C-boutons are large cholinergic terminals that synapse onto spinal α-motor neurons, which are highly vulnerable in ALS. The origin of C-boutons was recently identified as partition cells, cholinergic interneurons located vicinity of the spinal central canal, and their role uncovered as critical modulators of motor neuron activity during locomotor behavior [5–7]. Intriguingly, C-boutons do not terminate on the cranial motor neurons innervating eye muscles, which are spared in ALS. In sporadic ALS patients, losses of C-boutons on spinal motor neurons remaining at autopsy were documented . However, alteration of C-boutons in symptomatic mutant SOD1 mice reported by several groups was variable: one report showed a significant loss of C-boutons , while the other groups reported moderate  or marginal [11, 12] loss of C-boutons. Moreover, the reports demonstrate early reduction of choline acetyltransferase (ChAT) at C-boutons in presymptomatic SOD1G93A mice  and reduced immunoreactivity for vesicular acetylcholine transporter (VAChT) in motor neurons in 80 day-old, presymptomatic SOD1G93A mice . Others demonstrate a decrease in VAChT-positive boutons following symptomatic onset in mouse models [9, 15]. These reports suggest that C-boutons could be linked to pathomechanism of ALS, however, existing evidence of altered numbers and roles of C-boutons in ALS patients and models is contradictory and largely inconclusive.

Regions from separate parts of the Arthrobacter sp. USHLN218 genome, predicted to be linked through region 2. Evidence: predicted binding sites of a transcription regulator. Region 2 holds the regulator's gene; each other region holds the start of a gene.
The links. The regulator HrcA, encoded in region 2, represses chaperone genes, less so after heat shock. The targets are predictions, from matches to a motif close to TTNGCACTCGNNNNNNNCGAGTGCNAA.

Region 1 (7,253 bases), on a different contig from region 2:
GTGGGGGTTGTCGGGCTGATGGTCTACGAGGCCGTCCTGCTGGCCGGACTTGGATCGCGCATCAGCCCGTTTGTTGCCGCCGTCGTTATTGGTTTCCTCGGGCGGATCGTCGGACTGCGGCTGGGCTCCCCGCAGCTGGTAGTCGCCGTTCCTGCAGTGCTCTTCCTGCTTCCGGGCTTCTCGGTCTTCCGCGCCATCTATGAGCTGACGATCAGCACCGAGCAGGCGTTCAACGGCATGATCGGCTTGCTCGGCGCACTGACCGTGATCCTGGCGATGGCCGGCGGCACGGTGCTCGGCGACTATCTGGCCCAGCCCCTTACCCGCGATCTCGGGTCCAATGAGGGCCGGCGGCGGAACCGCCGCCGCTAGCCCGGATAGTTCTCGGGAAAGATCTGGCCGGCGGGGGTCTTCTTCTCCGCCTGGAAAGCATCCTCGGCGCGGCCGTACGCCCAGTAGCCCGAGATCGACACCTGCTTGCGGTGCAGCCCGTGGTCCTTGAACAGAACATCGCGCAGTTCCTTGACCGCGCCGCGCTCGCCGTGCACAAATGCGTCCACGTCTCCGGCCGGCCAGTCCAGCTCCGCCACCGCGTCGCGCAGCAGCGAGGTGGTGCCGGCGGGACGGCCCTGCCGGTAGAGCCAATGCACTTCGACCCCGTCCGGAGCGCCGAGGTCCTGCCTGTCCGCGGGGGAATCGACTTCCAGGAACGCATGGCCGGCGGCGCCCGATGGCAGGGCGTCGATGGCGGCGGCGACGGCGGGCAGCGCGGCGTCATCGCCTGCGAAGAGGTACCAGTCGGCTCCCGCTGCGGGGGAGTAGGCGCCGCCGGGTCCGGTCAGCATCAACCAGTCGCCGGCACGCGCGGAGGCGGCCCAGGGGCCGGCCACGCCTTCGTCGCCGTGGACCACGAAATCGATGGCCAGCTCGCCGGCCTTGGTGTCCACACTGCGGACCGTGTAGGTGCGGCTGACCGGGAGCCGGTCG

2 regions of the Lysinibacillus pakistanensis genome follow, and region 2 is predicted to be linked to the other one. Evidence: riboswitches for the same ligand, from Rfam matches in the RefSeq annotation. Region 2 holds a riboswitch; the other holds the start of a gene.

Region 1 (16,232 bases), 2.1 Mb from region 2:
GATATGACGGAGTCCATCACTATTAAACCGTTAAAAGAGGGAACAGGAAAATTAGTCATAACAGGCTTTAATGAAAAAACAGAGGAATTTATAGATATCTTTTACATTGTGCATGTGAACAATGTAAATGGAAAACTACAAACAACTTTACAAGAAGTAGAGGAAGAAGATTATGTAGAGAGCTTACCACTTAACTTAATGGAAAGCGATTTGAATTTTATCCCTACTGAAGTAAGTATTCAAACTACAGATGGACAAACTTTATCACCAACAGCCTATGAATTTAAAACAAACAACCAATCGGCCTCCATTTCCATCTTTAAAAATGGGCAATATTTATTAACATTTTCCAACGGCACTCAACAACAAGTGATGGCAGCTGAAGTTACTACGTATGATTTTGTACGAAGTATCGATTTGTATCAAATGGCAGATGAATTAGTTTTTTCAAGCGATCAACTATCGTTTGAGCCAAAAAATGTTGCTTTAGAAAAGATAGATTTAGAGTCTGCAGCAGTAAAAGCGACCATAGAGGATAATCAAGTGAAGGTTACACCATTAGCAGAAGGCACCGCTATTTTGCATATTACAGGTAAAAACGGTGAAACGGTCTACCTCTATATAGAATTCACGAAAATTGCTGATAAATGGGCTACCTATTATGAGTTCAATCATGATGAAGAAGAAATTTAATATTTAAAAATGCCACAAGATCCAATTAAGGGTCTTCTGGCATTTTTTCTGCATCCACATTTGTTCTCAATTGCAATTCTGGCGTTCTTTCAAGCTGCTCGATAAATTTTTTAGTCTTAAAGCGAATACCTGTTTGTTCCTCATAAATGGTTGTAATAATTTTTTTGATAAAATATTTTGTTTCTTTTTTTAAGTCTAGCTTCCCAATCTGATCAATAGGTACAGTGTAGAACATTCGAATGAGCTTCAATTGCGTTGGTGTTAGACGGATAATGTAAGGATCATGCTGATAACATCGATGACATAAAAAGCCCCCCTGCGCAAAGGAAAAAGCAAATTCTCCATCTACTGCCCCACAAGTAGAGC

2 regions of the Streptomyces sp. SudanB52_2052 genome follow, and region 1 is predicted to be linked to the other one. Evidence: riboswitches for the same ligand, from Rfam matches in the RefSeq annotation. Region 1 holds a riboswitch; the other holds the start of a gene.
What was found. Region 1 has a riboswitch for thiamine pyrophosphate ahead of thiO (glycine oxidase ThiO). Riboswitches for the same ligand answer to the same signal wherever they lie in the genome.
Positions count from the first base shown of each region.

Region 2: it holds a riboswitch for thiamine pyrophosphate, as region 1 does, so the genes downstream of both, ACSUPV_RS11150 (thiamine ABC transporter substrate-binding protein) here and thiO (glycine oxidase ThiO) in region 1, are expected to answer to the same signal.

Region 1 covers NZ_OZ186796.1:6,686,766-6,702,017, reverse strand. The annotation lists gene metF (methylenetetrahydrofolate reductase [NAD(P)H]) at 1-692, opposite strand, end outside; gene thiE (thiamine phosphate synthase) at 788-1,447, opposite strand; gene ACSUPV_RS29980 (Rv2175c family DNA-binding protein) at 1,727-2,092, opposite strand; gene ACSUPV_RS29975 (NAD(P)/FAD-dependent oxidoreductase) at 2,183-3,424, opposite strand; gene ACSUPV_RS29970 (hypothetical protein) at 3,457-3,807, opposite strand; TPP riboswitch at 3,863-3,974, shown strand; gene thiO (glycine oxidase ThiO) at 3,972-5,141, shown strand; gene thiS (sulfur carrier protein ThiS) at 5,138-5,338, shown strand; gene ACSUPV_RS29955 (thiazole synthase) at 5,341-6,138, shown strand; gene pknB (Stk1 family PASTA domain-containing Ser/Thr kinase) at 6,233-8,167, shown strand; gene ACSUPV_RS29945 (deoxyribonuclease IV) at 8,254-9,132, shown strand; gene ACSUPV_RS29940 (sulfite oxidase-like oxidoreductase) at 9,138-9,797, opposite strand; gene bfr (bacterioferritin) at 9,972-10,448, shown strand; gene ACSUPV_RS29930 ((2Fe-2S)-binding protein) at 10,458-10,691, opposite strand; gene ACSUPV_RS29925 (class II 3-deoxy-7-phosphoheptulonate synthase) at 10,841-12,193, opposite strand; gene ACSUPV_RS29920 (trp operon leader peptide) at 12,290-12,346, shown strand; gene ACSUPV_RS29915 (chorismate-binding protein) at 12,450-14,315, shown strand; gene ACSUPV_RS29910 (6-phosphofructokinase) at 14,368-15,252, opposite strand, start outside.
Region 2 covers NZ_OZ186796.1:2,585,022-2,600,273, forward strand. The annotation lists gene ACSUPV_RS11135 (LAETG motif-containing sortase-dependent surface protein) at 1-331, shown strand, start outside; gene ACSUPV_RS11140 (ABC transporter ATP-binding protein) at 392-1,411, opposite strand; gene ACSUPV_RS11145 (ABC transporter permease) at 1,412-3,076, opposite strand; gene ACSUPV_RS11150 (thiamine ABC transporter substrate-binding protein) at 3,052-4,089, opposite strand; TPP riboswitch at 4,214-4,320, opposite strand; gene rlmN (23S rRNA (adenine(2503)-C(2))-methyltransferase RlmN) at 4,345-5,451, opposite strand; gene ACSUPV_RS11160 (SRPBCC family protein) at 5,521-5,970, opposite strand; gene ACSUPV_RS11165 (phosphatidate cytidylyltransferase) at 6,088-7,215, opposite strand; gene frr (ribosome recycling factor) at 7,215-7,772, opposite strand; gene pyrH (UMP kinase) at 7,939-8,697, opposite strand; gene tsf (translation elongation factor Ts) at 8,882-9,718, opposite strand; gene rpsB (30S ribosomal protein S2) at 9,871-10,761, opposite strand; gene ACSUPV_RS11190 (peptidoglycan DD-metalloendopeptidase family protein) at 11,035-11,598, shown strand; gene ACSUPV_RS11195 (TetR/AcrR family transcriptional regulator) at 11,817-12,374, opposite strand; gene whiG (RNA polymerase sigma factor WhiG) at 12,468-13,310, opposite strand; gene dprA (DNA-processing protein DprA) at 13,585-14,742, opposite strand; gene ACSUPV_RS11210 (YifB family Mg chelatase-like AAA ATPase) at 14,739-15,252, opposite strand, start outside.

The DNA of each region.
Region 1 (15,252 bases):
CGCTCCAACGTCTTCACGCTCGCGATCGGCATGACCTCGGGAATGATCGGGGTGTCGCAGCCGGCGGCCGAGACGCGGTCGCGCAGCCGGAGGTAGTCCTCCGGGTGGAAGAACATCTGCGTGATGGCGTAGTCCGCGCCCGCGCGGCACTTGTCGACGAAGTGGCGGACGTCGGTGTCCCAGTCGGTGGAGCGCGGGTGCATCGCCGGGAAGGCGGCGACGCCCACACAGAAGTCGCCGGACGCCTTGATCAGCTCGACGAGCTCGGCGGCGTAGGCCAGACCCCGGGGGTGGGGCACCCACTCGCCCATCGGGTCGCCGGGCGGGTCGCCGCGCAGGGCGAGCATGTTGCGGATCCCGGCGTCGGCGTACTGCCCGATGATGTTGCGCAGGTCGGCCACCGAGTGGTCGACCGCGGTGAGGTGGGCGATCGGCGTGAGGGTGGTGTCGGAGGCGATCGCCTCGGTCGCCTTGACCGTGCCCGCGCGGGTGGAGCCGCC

Neuregulin 1 (NRG1), is an epidermal growth factor (EGF)-like trophic factor implicated in neural development, synaptic transmission and plasticity, Schwann cell differentiation, and the regulation of myelin sheath thickness [16, 17]. NRG1 is localized to the cholinergic synapses (C-boutons) that innervate motor neuron somata and proximal processes  and modulate the activity of motor neurons. In addition to known involvement of NRG1 in schizophrenia , recent data suggests the possible involvement of NRG1 in ALS. A dominant mutation in the gene for ErbB4, encoding a receptor for NRG1, is causative for familial ALS type 19 . Moreover, although the results are not entirely consistent with each other, altered expression of NRG1 has been reported in the lesions of mutant SOD1 mice [9, 20]. These accumulating data suggest that NRG1 could participate in stabilizing synapses or in regulating activity of motor neurons at C-boutons and that its dysregulation could contribute to motor neuron degeneration in ALS. However, its localization in normal and diseased motor neurons and whether NRG1 has neuroprotective properties are not fully understood.